Ohio leaders have started an important conversation about education policy under the Every Student Succeeds Act. One of the central issues is what accountability will look like—including how to hold schools accountable for the outcomes of student subgroups (e.g., pupils who are low-income or African American). Ohio’s accountability system is largely praiseworthy, but policy makers should address one glaring weakness: subgroup accountability policies.

The state currently implements subgroup accountability via the gap-closing measure, also known as “annual measureable objectives.” Briefly speaking, the measure consists of two steps: First, it evaluates a school’s subgroup proficiency rate against a statewide proficiency goal; second, if a subgroup misses the goal, schools may receive credit if that subgroup shows year-to-year improvement in proficiency.

This approach to accountability is deeply flawed. The reasons boil down to three major problems, some of which I’ve discussed before. First, using pure proficiency rate is a poor accountability policy when better measures of achievement—such as Ohio’s performance index—are available. (See Morgan Polikoff’s and Mike Petrilli’s recent letters to the Department of Education for more on this.) Second, year-to-year changes in proficiency could be conflated with changes in student composition. For example, we might notice a jump in subgroup proficiency. But is this an indication of gap closing? Not necessarily: It might be explained by a change in the subgroup’s student composition.

Third, and perhaps most importantly, while reducing the achievement gap remains an important goal, policy makers should not explicitly pit one group of students against another in accountability systems. Unfortunately, this is what the gap-closing component does: It compels schools to disproportionately focus on certain subgroups at the expense of others.

So let’s scrap the gap-closing measure and start over. But how should Ohio proceed?[1]

In my view, state policy makers should create a new report card component dedicated to subgroup performance. It would rely on disaggregated performance index scores (a status measure) and disaggregated value-added scores (a growth or longitudinal measure). Ohio already breaks down value-added scores by three subgroups and would just need to extend those efforts to additional subgroups. The state would need to introduce a subgroup performance index, although that calculation is relatively simple and straightforward. The component could look something like the following (more subgroups could be added, such as gifted students or homeless students, and weights could be altered):[2]

Table 1: Hypothetical subgroup performance report card component

Subgroup

PI Grade

VA Grade

Points Earned for Subgroup

Race/Ethnicity: Asian

C

D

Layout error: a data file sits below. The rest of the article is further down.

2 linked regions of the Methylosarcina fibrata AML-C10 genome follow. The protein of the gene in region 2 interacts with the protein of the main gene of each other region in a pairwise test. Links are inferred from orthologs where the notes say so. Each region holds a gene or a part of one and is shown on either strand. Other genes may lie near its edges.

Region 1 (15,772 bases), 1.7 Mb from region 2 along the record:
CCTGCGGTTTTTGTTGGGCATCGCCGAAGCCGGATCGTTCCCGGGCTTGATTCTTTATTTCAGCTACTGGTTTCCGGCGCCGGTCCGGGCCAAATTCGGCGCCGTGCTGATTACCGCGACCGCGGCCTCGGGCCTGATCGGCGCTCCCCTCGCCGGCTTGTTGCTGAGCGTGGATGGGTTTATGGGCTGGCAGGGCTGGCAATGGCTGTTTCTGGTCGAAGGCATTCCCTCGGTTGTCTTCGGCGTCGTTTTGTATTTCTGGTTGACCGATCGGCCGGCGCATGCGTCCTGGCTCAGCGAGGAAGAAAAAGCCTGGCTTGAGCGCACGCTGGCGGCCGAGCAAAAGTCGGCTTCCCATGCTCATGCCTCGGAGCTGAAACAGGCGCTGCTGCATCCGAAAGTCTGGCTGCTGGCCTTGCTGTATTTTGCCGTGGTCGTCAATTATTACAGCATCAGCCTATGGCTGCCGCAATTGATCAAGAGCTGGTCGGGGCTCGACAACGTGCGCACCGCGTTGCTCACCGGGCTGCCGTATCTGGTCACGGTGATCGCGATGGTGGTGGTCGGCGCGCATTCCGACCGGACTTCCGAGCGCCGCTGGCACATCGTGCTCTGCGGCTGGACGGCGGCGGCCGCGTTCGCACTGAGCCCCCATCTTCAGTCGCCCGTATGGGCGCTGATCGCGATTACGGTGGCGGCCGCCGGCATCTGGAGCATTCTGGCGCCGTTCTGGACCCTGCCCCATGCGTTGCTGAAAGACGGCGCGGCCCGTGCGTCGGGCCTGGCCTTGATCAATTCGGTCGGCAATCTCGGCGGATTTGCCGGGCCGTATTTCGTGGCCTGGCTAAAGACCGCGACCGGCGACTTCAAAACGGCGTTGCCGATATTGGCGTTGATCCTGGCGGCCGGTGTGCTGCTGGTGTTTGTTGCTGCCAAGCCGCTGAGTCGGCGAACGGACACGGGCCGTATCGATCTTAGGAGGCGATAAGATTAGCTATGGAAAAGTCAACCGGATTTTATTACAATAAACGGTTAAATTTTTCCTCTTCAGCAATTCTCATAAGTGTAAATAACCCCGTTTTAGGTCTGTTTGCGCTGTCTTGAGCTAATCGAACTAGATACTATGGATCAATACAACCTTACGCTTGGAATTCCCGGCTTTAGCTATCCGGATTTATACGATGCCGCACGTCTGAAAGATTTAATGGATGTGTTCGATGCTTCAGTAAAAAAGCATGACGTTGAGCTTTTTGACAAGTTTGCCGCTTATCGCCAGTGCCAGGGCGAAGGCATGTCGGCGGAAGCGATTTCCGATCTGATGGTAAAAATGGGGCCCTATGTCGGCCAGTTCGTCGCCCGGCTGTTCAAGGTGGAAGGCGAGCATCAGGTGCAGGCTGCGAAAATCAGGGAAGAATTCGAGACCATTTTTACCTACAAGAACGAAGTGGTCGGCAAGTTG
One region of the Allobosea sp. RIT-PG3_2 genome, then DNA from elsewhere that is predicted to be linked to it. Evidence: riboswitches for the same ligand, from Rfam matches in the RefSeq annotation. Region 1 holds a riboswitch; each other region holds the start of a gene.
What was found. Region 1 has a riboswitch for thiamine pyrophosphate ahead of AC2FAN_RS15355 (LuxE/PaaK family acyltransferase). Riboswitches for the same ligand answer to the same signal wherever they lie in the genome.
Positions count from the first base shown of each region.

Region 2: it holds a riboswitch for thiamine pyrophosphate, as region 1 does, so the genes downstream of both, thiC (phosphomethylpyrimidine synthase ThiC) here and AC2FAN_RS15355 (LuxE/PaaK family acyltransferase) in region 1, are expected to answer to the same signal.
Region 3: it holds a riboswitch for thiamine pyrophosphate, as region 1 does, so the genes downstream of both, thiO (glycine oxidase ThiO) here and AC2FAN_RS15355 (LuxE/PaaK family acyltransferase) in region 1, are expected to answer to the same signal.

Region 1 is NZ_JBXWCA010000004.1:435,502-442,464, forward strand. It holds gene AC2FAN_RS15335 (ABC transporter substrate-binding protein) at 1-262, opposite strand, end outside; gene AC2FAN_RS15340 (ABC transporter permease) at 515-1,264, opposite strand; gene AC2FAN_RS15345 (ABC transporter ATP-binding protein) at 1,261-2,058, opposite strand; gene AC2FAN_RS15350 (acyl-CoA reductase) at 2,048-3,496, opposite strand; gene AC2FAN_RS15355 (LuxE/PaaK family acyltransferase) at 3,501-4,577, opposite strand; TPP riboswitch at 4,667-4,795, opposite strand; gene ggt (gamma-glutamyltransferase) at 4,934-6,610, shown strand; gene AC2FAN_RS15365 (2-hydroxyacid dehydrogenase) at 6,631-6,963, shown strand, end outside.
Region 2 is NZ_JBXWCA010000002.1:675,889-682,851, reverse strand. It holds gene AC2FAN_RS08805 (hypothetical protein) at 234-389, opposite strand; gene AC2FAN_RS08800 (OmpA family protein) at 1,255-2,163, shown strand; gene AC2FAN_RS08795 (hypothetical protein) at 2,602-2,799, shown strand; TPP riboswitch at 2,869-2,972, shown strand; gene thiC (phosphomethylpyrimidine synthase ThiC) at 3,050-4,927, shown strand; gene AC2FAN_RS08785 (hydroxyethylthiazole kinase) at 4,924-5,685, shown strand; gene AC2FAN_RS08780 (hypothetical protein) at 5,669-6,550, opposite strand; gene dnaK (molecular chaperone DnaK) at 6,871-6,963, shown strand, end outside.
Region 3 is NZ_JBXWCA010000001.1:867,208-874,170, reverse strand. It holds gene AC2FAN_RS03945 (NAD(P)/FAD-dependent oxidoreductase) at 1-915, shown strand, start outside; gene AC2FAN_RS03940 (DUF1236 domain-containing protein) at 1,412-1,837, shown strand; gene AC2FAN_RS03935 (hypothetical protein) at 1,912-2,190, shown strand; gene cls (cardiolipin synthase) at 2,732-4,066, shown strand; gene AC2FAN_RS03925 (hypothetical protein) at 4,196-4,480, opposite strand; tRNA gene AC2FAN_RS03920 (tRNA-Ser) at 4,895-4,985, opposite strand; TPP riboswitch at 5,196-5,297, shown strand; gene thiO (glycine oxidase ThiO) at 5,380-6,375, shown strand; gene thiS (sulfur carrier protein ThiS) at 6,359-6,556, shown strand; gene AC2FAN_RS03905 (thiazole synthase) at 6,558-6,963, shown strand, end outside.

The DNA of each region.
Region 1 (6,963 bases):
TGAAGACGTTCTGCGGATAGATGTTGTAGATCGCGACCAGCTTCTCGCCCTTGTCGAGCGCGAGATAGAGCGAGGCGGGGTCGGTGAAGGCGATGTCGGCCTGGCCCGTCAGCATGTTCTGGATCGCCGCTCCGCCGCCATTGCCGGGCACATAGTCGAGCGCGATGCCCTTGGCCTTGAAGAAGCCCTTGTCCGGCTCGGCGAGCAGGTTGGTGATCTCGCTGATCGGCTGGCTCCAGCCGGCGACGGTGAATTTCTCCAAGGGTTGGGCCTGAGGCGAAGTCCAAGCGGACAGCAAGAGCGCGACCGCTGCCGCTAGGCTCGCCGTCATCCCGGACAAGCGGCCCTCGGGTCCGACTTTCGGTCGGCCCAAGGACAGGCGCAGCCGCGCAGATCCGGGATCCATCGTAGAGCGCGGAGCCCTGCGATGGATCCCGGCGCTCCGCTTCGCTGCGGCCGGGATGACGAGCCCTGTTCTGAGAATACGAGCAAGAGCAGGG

1.5

Race/Ethnicity: Black

B

C

2.5

Race/Ethnicity: Hispanic

A

D

2.5

Race/Ethnicity: Multiracial

D

D

1.0

Race/Ethnicity: White

B

A

3.5

Students with Disabilities

A

C

3.0

Limited English Proficiency

D

D

1.0

Economically Disadvantaged

C

A

3.0

Composite Subgroup Performance

C

2.25

* Assigning points in the following way: A = 4; B = 3; C = 2; D = 1; F = 0; equally weighting PI and VA grades and across the various subgroups; rounding the average composite number of points at the half-point interval when making the conversion to a letter grade (e.g., 2.25 rounds to 2.00 = C).

A component such as this should ensure a more technically sound and transparent way of holding schools accountable for subgroup outcomes. The approach would assign responsibility for the achievement and growth of both typically higher- and lower-performing subgroups. It would also send the right message. Here in Ohio, our approach to ratings is streamlined (for the most part, just two key measures) and fair (balancing growth and achievement). Our accountability system needs to work with schools to make certain that all students, no matter their background or starting point, can grow academically and reach their potential.

[1] Under ESSA, Ohio will need to implement some type of subgroup accountability measure to identify schools with low-performing subgroups. It may not have to be a standalone report card component or an A–F graded measure as displayed above.

[2] If Ohio goes this route, the state would probably need to disaggregate whichever subgroups are graded on the performance index to also be graded on value added. In other words, Ohio likely could not disaggregate its PI scores for English language learners without disaggregating their VA scores. 

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Aaron Churchill is the Ohio research director for the Thomas B. Fordham Institute, where he has worked since 2012. In this role, Aaron oversees a portfolio of research projects aimed at strengthening education policy in Ohio. He also writes regularly on Fordham’s blog, the Ohio Gadfly Daily, and contributes analytic support for…

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